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ere you find items of more general interest to the railway enthusiast. One end wall displays various company crests, which themselves trace the history of the railways in East Africa: the Uganda Railway, 1896; Tanganyika Railways, 1919; Kenya and Uganda Railway, 1926; East Africa Railways, 1969 and the most recent, Kenya Railways, 1978.

On the opposite end wall you will find originals of the blueprints of the arrangements made to take the railway construction materials down the steep escarpment into the Great Rift Valley, just west of Nairobi. Four wire-rope inclines were built,  two of which had a gradient of 1 in 1. These arrangements allowed the construction of the line to proceed along the floor of the Rift Valley at the same time as the difficult permanent descent into the valley was being built. The wire-rope inclines were in use for 18 months, during which time 170 miles of track were laid beyond.

Exhibits relating to track and bridge construction include lifting and traversing jacks, a cant gauge, and a variety of old point levers including some first used in India. In connection with the control of traffic on the railway, which is single track throughout, there are tablet instruments, a line-clear staff, a phantaphone (or telephone), a ‘dak box’, used at each station for the safe-keeping of railway messages and telegrams.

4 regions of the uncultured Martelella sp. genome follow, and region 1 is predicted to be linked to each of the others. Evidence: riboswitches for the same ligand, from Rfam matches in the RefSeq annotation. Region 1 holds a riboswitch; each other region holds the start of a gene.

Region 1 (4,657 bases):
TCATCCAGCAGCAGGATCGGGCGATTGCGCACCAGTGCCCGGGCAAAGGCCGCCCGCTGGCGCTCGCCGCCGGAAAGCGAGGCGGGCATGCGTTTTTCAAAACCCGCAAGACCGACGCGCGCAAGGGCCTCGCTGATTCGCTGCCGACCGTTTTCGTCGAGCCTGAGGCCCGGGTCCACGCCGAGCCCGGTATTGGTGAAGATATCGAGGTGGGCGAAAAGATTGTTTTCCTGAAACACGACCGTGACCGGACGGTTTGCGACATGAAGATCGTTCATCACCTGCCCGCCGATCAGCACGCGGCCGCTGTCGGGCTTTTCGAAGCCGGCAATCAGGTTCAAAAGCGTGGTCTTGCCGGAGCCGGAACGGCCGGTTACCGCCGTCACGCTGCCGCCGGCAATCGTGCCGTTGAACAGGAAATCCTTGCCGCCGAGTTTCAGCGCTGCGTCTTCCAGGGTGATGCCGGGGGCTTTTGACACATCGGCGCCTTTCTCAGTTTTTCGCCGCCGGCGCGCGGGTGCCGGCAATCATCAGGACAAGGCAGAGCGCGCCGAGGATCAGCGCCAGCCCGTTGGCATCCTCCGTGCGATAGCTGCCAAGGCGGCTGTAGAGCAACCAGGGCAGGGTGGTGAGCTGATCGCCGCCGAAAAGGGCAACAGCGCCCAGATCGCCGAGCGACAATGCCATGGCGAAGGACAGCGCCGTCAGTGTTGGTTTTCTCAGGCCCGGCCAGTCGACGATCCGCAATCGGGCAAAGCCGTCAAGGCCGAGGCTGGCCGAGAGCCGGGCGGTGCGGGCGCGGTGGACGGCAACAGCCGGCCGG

Of special interest to the steam enthusiast are those items belonging to old locomotives, such as an oil-burning headlamp, a steam-operated bell, and a nameplate from a Governor or 60 class Garrat. A very unusual item is a bench seat which could be fitted to the locomotive footplate above the cowcatcher to allow distinguished travellers on the line an unsurpassed view of East Africa’s scenery and wildlife; Among such visitors were the former American President Theodore Roosevelt and the Prince of Wales.